"History, / that counterfeit absurdity / is no match for Buffalo bones / and dried skins of crows."
"Seeking the house of relatives," Cook-Lynn searches for what is real and lasting amid the false
history she exposes.
The Power of Horses and Other Stories (1990) continues this search. Its prologue, a recasting in
verse of the essay that constitutes the second section of Then Badger Said This, contrasts the
reshaping of the landscape caused by the damming of the river and the "steel REA / towers / stalking
up and down / prairie hills" with the enduring reality "that this vast region / continues to share its
destiny / with a people / who have survived hard winters / invasions / migrations / and transformations
/ unthought of / and unpredicted."
The collection includes stories from her first two books. In the American Book Review (December
1992-January 1993) John Purdy compares the book to Sherwood Anderson's Winesburg, Ohio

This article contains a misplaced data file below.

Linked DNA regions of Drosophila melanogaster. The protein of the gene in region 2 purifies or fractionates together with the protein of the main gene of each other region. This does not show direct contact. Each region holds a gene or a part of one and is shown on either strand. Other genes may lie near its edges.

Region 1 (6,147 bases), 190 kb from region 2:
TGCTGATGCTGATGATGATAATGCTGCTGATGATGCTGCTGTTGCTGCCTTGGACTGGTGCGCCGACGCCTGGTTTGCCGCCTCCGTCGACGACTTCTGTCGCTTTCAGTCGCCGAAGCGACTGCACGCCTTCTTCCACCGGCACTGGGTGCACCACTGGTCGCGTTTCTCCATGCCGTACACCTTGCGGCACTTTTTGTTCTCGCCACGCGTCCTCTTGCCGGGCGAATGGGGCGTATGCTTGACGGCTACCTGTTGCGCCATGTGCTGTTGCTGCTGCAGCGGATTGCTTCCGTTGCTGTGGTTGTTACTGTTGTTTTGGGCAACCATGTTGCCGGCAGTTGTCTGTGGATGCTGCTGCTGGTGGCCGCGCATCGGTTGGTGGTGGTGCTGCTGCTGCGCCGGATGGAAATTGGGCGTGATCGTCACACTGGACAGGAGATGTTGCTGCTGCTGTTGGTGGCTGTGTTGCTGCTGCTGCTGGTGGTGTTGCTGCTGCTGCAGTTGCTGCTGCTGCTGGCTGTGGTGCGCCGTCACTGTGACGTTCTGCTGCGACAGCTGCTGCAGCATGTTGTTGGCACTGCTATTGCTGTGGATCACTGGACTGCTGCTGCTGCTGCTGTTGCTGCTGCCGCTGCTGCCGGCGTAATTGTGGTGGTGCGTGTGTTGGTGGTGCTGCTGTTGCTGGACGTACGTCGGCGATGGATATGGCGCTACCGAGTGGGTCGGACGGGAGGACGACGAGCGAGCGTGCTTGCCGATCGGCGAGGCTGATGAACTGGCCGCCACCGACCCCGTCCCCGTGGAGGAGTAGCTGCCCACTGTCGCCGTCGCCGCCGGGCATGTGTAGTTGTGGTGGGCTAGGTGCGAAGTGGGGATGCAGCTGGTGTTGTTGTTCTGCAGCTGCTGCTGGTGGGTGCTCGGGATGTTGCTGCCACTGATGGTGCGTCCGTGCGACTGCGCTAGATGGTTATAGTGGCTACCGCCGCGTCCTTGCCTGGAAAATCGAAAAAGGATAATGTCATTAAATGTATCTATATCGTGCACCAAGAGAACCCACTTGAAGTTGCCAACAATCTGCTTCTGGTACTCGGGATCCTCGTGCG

(1919) and William Faulkner's Go Down, Moses and Other Stories (1942): "The Power of Horses is a
collage of individual characters' experiences that draws one into a specific landscape over a long
period of time. We come very close to this place and the people who inhabit it."
Native Americans often point out that one of the most essential elements of cultural survival is one's
native language; thus, in these stories, as in her earlier books, Cook-Lynn supplements English with
Dakota words. In "Mahpiyato," which opens the book, a kunchi (grandmother) teaches her grandchild
to observe and appreciate the rare and sacred quality of the blue-gray sky they are observing.
Perhaps in speaking of the sky as feminine -- which, in Dakota mythology, it is not -- the grandmother